As the three witches circulate around the massive drawbridge that dominates the stark stage it’s clear that Amy Leach’s latest attempt to make Shakespeare accessible will focus on the intrigue, blood and ultimately madness in arguably his most dynamic drama.
Power couple the Macbeths are introduced as they mourn their dead child before the ambitious warrior muscularly played by Tachia Newall meets the witches who inform him he’s to be the King of Scotland despite the weak Duncan still being on the throne.
Egged on by his wife, the brave general becomes the cowardly assassin as he takes the throne before turning on everyone around him as his hubris brings about his downfall.
There is a subtle subtext of dynasty and lineage as Lady Macbeth loses another child, which helps explain her descent into madness that is never overplayed by Jessica Baglow.
But this play is really about power. and what happens when you will do anything to keep it, but Baglow’s strong power behind the throne like Cersei Lannister in another epic power struggle underlines the Macbeths as a genuine, if toxic, couple. It is also a study in how power corrupts and induces insanity when no-one dares challenges your absolute power, which is certainly a pertinent theme given events on the other side of Europe.
Designer Hayley Grindle has forged a fruitful long-term relationship with Leach and this set is her best yet. The drawbridge acts a strong focal point for the battle scenes, but was raised to create the intimate castle scenes, including a very effective banquet as Banquo’s ghost materialises in front of the stricken king.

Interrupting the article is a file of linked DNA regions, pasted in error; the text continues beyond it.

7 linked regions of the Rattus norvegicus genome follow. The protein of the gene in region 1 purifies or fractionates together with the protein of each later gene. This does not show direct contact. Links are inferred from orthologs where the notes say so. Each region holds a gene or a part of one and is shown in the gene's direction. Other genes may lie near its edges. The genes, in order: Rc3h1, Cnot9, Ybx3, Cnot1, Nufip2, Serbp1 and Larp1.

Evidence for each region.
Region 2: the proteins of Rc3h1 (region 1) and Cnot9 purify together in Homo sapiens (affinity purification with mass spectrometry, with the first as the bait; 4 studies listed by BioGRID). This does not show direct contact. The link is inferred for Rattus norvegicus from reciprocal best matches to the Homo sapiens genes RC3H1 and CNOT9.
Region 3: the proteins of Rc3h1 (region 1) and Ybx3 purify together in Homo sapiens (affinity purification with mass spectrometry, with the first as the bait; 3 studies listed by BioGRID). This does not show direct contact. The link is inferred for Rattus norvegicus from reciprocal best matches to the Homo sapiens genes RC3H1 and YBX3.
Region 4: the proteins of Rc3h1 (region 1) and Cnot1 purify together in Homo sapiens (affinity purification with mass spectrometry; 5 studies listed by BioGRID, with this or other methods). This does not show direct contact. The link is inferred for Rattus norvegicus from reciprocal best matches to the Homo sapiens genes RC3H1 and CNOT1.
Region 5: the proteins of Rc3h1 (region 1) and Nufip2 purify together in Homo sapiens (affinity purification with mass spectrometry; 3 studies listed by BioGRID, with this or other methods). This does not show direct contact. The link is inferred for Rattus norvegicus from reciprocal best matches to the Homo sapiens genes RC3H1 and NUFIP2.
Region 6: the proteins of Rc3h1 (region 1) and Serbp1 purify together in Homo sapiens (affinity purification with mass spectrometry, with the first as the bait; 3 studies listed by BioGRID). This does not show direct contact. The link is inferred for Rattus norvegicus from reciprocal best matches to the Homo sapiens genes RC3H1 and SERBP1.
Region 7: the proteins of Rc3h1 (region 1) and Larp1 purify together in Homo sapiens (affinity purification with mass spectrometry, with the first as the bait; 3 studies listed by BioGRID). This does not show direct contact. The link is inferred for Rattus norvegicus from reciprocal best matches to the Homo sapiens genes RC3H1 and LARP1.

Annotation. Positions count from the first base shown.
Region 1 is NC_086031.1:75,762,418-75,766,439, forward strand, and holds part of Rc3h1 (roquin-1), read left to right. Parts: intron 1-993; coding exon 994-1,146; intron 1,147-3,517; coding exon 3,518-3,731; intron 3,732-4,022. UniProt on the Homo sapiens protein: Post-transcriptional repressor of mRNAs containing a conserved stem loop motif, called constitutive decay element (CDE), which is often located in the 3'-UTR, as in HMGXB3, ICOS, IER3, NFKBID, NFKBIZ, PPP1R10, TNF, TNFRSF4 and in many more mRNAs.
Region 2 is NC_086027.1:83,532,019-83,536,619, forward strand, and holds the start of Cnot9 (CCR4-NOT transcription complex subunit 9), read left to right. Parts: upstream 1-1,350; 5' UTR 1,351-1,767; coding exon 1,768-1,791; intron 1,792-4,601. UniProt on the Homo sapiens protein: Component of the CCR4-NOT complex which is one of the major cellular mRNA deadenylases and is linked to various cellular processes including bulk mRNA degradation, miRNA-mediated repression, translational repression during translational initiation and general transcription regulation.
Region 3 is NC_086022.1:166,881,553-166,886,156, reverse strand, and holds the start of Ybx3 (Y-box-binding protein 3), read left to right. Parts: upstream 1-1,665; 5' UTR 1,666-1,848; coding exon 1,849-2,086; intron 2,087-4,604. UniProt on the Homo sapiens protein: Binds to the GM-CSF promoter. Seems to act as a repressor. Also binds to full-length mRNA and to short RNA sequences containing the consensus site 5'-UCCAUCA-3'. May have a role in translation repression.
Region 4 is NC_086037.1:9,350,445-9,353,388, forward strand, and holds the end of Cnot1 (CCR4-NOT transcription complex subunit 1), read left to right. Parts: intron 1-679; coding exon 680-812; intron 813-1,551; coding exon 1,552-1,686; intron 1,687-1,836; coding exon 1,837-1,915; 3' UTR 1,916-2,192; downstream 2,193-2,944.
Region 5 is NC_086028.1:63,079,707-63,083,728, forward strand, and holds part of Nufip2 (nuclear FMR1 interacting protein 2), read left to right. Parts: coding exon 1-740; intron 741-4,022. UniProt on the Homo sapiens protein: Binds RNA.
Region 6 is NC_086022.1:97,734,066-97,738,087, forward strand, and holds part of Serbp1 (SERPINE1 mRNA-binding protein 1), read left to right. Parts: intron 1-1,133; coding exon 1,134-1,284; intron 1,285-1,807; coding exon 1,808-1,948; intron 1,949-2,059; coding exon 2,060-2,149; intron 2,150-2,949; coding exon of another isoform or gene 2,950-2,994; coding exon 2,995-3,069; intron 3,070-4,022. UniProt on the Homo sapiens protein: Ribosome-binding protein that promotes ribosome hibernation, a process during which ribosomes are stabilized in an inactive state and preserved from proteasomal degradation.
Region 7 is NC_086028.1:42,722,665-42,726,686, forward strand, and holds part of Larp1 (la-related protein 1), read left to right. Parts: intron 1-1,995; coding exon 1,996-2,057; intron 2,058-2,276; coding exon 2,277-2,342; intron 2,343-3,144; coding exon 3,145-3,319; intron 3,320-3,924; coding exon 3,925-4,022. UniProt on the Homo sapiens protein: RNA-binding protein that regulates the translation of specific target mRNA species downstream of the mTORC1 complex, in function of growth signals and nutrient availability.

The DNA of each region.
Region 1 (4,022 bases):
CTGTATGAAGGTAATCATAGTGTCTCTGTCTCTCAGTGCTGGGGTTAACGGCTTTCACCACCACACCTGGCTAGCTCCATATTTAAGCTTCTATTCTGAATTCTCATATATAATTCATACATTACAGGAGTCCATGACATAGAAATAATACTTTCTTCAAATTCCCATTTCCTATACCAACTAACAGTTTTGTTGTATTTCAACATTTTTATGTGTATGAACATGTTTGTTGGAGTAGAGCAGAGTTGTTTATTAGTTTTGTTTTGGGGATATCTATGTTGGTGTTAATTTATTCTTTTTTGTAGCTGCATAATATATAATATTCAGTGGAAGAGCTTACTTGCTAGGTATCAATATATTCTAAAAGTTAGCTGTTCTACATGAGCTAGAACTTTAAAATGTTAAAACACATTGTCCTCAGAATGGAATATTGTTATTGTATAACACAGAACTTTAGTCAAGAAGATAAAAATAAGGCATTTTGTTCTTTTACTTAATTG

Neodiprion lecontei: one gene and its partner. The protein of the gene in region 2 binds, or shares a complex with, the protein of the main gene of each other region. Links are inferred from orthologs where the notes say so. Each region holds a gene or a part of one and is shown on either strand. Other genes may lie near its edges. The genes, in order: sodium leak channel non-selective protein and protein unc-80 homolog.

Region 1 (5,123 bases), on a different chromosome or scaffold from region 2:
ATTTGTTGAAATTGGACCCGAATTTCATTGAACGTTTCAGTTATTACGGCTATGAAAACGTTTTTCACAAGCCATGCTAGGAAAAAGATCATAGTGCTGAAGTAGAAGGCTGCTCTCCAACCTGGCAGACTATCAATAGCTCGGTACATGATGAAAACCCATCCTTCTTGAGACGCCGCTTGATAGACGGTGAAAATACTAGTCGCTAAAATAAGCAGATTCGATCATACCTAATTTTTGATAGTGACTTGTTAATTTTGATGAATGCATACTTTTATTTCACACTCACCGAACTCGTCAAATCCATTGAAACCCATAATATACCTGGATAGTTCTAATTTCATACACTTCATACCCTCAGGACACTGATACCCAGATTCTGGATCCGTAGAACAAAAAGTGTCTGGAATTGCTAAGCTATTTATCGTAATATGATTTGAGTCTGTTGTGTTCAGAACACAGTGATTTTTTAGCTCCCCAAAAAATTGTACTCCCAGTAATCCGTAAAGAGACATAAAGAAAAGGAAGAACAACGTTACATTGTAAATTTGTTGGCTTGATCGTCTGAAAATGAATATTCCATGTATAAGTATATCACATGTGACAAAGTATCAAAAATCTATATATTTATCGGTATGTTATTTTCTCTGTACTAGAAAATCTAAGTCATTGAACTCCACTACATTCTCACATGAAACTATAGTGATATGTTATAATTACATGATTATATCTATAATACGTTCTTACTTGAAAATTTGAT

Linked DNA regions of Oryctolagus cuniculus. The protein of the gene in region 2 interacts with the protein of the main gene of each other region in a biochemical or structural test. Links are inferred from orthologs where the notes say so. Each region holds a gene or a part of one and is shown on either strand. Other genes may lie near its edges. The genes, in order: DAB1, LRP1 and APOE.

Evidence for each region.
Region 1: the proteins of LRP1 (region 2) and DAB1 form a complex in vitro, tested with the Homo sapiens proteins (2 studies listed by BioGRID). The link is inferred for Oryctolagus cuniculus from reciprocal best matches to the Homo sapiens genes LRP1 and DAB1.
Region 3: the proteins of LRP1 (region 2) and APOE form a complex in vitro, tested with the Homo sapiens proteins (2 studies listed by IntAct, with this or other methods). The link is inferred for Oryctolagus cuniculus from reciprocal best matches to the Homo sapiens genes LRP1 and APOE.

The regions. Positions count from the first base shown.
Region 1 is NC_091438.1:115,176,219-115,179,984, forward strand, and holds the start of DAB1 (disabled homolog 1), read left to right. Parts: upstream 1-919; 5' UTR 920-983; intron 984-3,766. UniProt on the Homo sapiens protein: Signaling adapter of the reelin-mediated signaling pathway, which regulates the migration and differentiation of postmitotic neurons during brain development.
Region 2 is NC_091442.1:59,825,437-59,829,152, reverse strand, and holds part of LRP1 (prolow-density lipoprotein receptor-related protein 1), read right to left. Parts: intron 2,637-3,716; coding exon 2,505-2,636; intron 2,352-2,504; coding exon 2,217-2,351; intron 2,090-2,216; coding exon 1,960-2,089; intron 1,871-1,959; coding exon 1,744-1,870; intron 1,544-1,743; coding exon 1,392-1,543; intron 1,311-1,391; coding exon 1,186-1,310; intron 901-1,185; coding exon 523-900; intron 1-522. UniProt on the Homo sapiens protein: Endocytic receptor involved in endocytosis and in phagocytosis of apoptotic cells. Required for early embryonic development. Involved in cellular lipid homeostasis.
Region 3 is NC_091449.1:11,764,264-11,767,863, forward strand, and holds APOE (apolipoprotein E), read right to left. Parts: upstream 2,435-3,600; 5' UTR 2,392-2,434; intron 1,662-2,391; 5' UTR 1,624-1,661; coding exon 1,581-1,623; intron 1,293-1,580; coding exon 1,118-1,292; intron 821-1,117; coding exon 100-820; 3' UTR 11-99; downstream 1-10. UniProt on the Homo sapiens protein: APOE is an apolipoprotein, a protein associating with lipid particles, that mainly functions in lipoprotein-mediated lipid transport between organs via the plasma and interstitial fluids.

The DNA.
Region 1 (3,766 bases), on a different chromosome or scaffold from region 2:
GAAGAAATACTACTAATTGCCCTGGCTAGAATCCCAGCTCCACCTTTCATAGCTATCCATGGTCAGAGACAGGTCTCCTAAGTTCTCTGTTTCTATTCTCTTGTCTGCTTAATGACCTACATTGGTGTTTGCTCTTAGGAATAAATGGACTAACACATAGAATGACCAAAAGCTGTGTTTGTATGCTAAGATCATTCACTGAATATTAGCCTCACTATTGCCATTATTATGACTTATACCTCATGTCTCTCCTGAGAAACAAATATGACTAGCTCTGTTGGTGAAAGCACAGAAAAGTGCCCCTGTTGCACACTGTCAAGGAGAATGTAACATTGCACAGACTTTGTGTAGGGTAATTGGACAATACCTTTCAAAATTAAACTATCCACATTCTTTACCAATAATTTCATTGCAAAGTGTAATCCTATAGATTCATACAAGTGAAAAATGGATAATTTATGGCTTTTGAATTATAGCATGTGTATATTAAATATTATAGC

Leach is a pioneer in integrating deaf actors as Adam Bassett’s brooding Macduff signs interpreted by Lennox, and one of the nicely underplayed witches signs too, which adds something deeper to their prophecies.
Leach has streamlined the text and if you prefer your Shakespeare full of posh people doing RP then this isn’t for you for you as this much more Northern Broadsides. As we are in the north a strong ensemble rightly uses their own accents which is far more realistic despite the occasional garbling of the text.
Many moons ago as an O level student struggling with Shakespeare on the page the RSC came to my small town to do Henry IV, Part One, and that production made me fall head over heels in love with the raw power of live theatre. This run has seen a stream of school parties coming through, and there can be little doubt that Leach’s typically intelligent, but visceral, production will have made more than a few teenagers develop a love of the live experience.
And doing that surely makes all the hard work that goes into staging the Scottish play worthwhile.
Macbeth is in the Quarry Theatre from until 19th March. Box office is 0113 213 7700 or www.leedsplayhouse.org.uk
Reviewer: Paul Clarke
Reviewed: 8th March 2022
North West End UK Rating: ★★★★